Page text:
I loved him and I knew he loved me, and in reflecting goodness back to one another, we walked together through the shadows of grief, loving with open hearts against all probability, and nurturing a sweetness so seductive that even at 48 years of age I can still taste and smell the impossible magic that it was.

And for so long, it was a loss, but even in the remnants of 28 years and the passing of a million lifetimes, I know that he was and always will be a gift to me.

Because he changed me forever—danced upon my soul–beckoning me to emerge towards the safety of himself, and in bearing witness to his powerful love for me, I became stationary within a beautiful moment, and existed in perpetuity as witness to joy and happiness and the affirmation that I could be loved.   And it was an impossible gift that I will carry with me forever.

So on this, his birthday—February 28, his 49th–I just wanted to say:

Happy Birthday, Steve. You were a safe place in a terrible storm. Thank you—my beautiful friend–for showing me how to love myself.



A Gift of Dark Days

I’ve never cried so hard as that day in 2007 when James drove his moving truck down the street.

He was moving from Salt Lake to live with his office assistant/girlfriend and her son 2000 miles away, just weeks after we told the girls we were divorcing, a divorce which blindsided me, James and Sarah probably beginning their relationship that summer we dug out our basement, when I unknowingly insisted James stay with Sarah and her husband Ryan near the Virginia Vitech office rather than come home to the stress and unpleasantness the girls and I were living with.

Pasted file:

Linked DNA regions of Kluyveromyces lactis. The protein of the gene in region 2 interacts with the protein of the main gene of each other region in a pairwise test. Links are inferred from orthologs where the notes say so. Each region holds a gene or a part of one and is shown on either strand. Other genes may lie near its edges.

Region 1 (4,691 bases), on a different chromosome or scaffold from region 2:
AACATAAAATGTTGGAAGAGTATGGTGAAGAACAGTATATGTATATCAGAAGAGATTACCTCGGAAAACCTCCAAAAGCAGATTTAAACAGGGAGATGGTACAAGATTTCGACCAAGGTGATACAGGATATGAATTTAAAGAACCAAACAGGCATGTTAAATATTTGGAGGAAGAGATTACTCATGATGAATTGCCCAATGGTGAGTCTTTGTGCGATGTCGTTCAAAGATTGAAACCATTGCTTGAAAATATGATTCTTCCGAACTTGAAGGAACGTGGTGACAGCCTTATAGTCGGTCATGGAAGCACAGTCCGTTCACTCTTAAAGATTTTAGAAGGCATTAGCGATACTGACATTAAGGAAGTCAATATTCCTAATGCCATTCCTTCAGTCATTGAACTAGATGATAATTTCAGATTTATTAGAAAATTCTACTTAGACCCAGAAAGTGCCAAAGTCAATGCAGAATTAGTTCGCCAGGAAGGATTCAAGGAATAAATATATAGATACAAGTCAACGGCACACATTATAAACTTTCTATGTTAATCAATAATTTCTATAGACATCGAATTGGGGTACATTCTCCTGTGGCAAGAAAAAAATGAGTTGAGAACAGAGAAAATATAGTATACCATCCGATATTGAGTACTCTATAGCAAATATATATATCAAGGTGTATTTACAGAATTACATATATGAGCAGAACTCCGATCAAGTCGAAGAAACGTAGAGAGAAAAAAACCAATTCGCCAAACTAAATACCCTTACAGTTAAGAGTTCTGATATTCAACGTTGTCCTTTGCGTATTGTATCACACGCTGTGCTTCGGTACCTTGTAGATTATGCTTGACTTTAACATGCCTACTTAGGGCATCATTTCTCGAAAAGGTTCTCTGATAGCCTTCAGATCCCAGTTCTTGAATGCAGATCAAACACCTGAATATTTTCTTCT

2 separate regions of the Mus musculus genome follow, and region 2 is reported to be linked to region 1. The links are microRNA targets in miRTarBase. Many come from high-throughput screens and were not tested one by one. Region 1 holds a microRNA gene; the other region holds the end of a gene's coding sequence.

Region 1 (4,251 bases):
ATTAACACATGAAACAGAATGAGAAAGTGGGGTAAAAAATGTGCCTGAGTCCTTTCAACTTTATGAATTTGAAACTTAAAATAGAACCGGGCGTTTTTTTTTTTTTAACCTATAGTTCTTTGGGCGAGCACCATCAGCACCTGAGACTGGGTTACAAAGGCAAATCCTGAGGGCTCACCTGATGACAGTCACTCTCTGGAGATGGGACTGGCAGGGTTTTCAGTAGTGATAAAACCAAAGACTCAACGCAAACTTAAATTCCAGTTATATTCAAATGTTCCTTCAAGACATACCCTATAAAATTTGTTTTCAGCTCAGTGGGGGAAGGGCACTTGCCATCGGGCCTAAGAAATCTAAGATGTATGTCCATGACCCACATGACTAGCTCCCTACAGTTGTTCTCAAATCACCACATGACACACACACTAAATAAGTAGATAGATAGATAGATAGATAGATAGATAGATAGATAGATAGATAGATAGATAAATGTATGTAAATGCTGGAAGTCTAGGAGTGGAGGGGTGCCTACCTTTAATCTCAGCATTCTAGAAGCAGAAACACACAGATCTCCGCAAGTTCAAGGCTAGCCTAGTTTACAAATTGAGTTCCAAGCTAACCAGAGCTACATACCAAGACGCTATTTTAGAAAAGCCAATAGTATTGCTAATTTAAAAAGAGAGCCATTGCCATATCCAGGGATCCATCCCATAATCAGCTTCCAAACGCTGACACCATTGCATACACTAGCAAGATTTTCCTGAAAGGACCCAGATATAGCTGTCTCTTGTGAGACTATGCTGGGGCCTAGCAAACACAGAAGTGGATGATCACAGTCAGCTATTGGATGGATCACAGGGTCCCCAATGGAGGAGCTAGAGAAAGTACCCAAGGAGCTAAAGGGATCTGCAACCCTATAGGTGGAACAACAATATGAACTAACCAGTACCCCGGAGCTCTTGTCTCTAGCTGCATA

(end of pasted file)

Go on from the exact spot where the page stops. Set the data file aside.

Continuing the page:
“James, no: really. It’s horrible here; just stay with Sarah and Ryan and I’ll take care of stuff here.”

Naturally, he didn’t tell me Ryan had moved out.

But on that epic day, Livy had lost her first tooth (in a bowl of popcorn!) and when he drove off in his UHaul, both girls chased the truck down the street, and he noticed, stopping at the end of Garfield Avenue–next to the orange house he’d eventually move into after the break up with Sarah—getting out of the drivers side to swing around to where Julia and Livy waited on the sidewalk. And there was this moment in my mind—this lovely flash of hope–that he would hug his daughters so tightly, he’d never want to stop, and would recover who he was and become the dad they needed.

But he didn’t. And that night I cried with the force of eternal heartbreak, as if something in my body was already living the future–the sense of rejection my girls would feel, the way they’d blame themselves as faulty, believing if they’d only been different, he wouldn’t have left–instinctually knowing this archetypal loss and what it meant to us all, rolling myself into the fetal position on my bed in the darkness of earths night, convulsing from grief, and the unrecoverable knowledge that the hill was far off and way too high, and that my daughters–my most beloved ethereal connection to both this earth and my own soul–might never be whole again. And that neither would I.